It should be noted that the present invention may be implemented without ever having access to the virtual addresses. In other words, significant performance improvement may be obtained by maintaining 32 separate lists and allocating free pages from these lists in a round-robin fashion. It also should be noted that allocation of the free pages in any fashion that would result in an even distribution of the allocated free pages may be used.
Furthermore, since even distribution on each user and/or system process is important, get-- free-- page may be further modified to track the free page allocation for each process separately. In other words, a separate pointer for each process that keeps track of the next list from which to allocate a free page may be implemented in the page management routine.
If the virtual address to be used is known, then based on the virtual address, the procedure selects one of the lists to allocate a page from. The correlation field of the virtual address is used to select from which one of the lists to take a free page.
It should be appreciated that the present invention may be embodied such that the virtual address is always known, and the round-robin allocation is never performed. In the case where the virtual address is always known, the "no" branch, shown in FIG. 5B from the box entitled "Is the Virtual Address to be Used Known?" is never taken.
Whether or not the virtual address to be used is known, after the previous branch is completed, the procedure checks to see if there is a page available on the selected list. If there is no page available on that list, then the procedure selects another list. For example, the procedure may select from the list with the most available pages, or simply select the next list. If that particular list does not have any available pages, then the preceding step is repeated until a free page is found.
If there is a page available on the selected list, then get-- free-- page removes a page from the selected list and returns a pointer to that page.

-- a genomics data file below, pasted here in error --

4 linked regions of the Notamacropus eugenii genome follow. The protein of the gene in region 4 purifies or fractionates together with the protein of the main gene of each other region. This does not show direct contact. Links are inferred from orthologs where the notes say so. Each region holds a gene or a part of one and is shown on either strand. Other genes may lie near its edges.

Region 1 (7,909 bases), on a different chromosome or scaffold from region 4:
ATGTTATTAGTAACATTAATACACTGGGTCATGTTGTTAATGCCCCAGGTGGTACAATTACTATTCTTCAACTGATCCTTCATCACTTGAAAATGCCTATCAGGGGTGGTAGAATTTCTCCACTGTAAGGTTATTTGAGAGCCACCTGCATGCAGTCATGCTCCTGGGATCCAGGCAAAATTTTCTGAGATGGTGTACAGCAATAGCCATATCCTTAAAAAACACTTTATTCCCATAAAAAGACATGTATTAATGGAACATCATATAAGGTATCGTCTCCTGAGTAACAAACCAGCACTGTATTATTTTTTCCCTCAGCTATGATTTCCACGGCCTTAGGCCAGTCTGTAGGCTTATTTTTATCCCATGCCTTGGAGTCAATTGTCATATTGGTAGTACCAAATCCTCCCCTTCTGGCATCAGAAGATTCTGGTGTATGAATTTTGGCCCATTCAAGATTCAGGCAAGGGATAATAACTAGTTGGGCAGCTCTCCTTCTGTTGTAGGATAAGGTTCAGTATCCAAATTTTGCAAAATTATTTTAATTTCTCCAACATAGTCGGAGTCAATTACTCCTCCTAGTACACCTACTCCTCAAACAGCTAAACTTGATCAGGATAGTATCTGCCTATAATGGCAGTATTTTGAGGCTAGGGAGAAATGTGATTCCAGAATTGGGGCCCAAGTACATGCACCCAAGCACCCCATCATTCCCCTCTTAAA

Referring to FIG. 6A, this flowchart illustrates how the prior art added a free page to the list of free memory pages (i.e., de-allocates pages).
FIG. 6B illustrates how the present invention de-allocates pages. In the present invention, since there are thirty-two free lists, the procedure must select the appropriate free list to which to add the free page. Based on the correlation field in the physical address of the page, free-page selects one of the lists on which to append the free page. The correlation field in this embodiment includes those the critical bits 16:11 in the physical and virtual addresses.
The amount of executable code added to implement this method into an operating system's kernel is negligible, and the impact on operating system performance is minimal.
In the foregoing specification, the invention has been described with reference to specific exemplary embodiments thereof. It will however be evident that various modifications and changes made be made thereto without departing from the broader spirit and scope of the invention as set forth in the appended claims. The specification and drawings are accordingly to be regarded as illustrative rather than restrictive.
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|U.S. Classification||711/170, 711/173, 711/209, 711/E12.007, 711/E12.058, 711/E12.017|
|International Classification||G06F12/10, G06F9/50, G06F12/02, G06F12/08|
|Cooperative Classification||G06F12/08, G06F12/10, G06F12/0802, G06F12/023, G06F9/5016|
|European Classification||G06F12/02D2, G06F12/08, G06F12/10, G06F12/08B, G06F9/50A2M|
|Apr 7, 1995||AS||Assignment|
Owner name: INTEL CORPORATION, CALIFORNIA
Free format text: ASSIGNMENT OF ASSIGNORS INTEREST;ASSIGNORS:REINDERS, JAMES;BONASERA, JOE;REEL/FRAME:007438/0918;SIGNING DATES FROM 19950323 TO 19950405
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|Nov 13, 2002||REMI||Maintenance fee reminder mailed|
|Sep 30, 2003||CC||Certificate of correction|